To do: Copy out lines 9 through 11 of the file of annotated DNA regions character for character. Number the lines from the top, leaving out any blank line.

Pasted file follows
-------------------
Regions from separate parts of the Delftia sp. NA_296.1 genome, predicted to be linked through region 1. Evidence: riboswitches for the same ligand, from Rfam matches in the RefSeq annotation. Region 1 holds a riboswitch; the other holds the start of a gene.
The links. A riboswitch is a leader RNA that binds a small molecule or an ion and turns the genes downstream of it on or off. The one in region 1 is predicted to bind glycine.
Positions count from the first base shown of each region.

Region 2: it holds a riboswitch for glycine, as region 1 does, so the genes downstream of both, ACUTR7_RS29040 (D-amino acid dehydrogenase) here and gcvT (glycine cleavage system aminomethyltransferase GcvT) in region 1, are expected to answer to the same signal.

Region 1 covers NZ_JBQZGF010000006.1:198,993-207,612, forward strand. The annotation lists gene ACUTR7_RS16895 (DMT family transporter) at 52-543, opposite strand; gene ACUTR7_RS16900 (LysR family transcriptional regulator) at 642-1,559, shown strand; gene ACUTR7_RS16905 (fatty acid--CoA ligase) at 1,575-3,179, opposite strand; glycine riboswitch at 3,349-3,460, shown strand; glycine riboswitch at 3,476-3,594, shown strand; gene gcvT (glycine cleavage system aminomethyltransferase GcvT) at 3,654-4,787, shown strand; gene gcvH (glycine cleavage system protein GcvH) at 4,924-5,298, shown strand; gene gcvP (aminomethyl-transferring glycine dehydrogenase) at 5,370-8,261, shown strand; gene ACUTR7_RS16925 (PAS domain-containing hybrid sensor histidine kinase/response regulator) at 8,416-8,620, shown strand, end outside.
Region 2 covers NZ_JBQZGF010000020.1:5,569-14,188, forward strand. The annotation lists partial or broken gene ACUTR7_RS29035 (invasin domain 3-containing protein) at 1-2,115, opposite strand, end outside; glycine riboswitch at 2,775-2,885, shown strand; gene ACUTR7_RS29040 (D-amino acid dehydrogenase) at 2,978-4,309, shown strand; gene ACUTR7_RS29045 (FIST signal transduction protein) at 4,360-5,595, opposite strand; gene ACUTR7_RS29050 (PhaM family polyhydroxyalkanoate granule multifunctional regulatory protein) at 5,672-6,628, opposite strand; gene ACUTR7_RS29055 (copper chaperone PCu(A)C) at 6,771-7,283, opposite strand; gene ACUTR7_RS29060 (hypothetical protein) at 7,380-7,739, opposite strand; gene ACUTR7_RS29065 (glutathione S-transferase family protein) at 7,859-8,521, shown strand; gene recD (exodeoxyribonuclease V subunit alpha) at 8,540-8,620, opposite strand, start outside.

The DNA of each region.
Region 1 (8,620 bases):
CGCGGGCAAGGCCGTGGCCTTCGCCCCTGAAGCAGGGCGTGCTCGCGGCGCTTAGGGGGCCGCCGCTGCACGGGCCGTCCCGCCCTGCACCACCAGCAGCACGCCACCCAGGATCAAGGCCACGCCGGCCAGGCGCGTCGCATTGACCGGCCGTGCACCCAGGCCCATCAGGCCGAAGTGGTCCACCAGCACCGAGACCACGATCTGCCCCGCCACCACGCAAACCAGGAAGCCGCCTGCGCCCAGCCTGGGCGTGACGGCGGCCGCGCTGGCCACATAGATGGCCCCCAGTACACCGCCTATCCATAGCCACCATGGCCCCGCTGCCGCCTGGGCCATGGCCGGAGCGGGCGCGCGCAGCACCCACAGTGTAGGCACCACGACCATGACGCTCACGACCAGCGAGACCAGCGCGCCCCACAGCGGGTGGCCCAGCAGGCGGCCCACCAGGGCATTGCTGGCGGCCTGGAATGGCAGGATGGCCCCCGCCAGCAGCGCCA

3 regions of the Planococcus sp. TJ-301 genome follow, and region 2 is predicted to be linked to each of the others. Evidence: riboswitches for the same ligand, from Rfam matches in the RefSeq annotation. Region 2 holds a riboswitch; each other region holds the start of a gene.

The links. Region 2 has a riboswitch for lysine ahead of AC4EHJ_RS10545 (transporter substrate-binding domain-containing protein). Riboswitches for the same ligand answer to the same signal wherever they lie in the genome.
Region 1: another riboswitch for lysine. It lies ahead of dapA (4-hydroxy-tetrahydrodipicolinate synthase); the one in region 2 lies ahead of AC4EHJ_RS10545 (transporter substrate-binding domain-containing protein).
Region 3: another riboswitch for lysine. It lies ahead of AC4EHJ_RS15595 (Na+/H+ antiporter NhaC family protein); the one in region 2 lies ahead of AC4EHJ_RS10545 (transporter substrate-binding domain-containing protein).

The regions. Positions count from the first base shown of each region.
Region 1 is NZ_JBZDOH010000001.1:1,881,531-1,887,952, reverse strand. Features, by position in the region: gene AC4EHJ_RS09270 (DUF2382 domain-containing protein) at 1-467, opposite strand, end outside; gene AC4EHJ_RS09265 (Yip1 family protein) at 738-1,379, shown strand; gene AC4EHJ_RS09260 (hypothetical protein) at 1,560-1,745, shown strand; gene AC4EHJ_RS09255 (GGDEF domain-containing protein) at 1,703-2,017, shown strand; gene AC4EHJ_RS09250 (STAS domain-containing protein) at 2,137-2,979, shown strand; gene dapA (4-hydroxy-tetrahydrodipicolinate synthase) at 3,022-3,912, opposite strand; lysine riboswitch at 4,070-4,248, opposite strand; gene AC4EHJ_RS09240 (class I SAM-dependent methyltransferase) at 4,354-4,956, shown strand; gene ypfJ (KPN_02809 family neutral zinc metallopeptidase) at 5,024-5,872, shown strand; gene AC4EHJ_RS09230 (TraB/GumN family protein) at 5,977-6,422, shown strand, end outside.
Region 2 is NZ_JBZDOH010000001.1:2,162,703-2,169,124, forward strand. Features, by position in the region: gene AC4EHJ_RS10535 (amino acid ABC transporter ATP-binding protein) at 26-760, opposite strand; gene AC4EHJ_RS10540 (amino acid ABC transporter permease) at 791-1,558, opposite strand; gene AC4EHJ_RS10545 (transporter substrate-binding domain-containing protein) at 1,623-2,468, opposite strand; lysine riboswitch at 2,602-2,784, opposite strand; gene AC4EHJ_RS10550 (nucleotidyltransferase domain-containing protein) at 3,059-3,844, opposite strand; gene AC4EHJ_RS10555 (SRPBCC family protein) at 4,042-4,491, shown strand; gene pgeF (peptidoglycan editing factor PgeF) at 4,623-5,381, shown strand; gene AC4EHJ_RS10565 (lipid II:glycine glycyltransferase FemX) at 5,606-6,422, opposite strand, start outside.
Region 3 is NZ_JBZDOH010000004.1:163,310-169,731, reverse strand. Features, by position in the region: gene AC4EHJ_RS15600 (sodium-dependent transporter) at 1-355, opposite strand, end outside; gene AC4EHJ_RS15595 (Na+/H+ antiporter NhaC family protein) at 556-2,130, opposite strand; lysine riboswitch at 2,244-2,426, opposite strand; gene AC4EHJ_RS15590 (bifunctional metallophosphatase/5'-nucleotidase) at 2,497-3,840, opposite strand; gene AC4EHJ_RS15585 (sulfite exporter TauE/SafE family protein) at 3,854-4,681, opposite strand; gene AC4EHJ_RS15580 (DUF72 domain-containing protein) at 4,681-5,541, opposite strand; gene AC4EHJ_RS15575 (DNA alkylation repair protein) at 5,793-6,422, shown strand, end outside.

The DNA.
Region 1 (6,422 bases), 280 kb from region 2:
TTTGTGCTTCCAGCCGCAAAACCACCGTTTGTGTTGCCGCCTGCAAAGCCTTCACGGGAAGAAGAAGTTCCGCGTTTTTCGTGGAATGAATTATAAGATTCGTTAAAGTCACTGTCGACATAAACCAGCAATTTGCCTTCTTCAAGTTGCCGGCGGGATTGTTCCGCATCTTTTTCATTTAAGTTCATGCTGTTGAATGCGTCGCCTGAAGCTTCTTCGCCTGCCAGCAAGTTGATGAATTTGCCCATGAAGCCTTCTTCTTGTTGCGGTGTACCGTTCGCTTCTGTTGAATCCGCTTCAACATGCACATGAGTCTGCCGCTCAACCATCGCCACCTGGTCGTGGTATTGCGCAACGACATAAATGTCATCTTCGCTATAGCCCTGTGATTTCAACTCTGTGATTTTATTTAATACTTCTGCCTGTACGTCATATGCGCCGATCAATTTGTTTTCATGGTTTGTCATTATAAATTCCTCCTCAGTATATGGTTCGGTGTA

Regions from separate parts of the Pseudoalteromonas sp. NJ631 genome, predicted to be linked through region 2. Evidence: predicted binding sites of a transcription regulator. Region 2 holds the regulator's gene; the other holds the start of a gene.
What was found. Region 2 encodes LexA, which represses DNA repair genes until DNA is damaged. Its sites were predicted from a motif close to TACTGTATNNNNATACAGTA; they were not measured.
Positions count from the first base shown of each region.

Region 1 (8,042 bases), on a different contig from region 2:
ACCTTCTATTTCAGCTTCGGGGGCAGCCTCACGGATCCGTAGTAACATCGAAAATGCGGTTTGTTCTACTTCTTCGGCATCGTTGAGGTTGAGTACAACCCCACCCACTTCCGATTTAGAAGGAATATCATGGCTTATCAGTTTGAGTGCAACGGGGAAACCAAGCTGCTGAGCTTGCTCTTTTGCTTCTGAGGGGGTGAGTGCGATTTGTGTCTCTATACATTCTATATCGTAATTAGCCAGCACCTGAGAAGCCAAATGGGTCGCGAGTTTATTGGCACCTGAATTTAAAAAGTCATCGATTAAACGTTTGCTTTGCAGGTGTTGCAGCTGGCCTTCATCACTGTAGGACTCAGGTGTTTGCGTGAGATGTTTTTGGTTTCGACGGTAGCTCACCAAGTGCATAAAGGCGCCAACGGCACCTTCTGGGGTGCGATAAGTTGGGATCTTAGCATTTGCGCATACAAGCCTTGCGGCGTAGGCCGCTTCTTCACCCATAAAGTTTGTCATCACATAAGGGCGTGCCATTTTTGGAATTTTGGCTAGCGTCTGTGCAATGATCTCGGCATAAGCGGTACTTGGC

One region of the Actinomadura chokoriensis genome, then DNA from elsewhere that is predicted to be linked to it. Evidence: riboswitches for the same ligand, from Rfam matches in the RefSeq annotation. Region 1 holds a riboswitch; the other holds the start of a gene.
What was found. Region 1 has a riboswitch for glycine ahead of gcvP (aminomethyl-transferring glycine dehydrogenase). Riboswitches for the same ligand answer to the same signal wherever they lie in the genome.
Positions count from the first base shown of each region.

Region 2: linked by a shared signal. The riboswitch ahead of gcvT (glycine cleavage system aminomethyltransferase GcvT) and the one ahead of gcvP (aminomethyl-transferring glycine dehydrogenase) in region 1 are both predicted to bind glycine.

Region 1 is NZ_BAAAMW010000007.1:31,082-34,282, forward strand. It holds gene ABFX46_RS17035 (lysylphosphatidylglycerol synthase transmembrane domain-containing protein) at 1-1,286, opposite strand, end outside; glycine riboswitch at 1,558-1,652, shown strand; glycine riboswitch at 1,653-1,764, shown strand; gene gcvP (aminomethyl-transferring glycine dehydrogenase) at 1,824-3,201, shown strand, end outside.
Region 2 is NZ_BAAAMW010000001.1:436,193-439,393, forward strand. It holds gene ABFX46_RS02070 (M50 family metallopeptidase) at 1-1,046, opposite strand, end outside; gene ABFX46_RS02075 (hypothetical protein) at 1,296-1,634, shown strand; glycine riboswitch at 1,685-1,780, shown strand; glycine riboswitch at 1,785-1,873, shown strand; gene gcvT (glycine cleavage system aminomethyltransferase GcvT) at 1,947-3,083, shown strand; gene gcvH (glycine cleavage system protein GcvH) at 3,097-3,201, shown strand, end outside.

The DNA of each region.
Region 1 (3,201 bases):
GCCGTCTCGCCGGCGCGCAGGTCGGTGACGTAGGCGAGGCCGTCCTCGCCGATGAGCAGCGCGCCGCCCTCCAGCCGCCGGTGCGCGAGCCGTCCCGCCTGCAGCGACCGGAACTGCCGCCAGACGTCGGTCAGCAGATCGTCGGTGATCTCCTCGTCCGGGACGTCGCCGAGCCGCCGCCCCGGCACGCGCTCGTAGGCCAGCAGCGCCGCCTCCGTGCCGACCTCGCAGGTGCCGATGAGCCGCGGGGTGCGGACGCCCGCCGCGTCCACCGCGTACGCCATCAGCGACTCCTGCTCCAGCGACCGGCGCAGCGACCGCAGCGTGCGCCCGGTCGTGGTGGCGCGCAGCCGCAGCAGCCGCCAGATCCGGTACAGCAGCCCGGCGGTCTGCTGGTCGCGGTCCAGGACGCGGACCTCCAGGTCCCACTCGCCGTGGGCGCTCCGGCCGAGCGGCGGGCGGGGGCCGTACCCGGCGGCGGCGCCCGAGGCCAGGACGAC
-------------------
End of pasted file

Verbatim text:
CGCGGGCAAGGCCGTGGCCTTCGCCCCTGAAGCAGGGCGTGCTCGCGGCGCTTAGGGGGCCGCCGCTGCACGGGCCGTCCCGCCCTGCACCACCAGCAGCACGCCACCCAGGATCAAGGCCACGCCGGCCAGGCGCGTCGCATTGACCGGCCGTGCACCCAGGCCCATCAGGCCGAAGTGGTCCACCAGCACCGAGACCACGATCTGCCCCGCCACCACGCAAACCAGGAAGCCGCCTGCGCCCAGCCTGGGCGTGACGGCGGCCGCGCTGGCCACATAGATGGCCCCCAGTACACCGCCTATCCATAGCCACCATGGCCCCGCTGCCGCCTGGGCCATGGCCGGAGCGGGCGCGCGCAGCACCCACAGTGTAGGCACCACGACCATGACGCTCACGACCAGCGAGACCAGCGCGCCCCACAGCGGGTGGCCCAGCAGGCGGCCCACCAGGGCATTGCTGGCGGCCTGGAATGGCAGGATGGCCCCCGCCAGCAGCGCCA

3 regions of the Planococcus sp. TJ-301 genome follow, and region 2 is predicted to be linked to each of the others. Evidence: riboswitches for the same ligand, from Rfam matches in the RefSeq annotation. Region 2 holds a riboswitch; each other region holds the start of a gene.

The links. Region 2 has a riboswitch for lysine ahead of AC4EHJ_RS10545 (transporter substrate-binding domain-containing protein). Riboswitches for the same ligand answer to the same signal wherever they lie in the genome.